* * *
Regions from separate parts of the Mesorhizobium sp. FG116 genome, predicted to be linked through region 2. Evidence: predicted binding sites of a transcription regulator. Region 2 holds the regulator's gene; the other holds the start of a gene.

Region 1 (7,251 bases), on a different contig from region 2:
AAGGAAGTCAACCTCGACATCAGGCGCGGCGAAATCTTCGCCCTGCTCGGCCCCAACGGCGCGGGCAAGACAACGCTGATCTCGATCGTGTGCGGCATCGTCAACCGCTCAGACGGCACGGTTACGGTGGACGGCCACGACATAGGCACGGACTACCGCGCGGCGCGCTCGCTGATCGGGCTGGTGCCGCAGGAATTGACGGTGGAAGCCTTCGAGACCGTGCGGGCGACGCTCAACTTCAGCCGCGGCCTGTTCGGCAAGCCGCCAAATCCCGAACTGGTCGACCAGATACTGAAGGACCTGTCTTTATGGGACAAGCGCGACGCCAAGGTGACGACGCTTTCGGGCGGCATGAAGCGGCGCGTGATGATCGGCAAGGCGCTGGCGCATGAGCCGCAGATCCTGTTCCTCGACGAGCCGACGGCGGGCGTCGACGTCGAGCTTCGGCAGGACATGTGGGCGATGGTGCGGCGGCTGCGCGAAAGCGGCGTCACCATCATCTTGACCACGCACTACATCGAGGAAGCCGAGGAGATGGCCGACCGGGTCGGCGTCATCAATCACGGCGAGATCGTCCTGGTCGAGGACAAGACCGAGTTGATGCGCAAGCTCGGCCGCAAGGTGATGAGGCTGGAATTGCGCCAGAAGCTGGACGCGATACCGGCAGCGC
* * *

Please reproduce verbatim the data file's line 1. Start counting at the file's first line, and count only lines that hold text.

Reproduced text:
Regions from separate parts of the Mesorhizobium sp. FG116 genome, predicted to be linked through region 2. Evidence: predicted binding sites of a transcription regulator. Region 2 holds the regulator's gene; the other holds the start of a gene.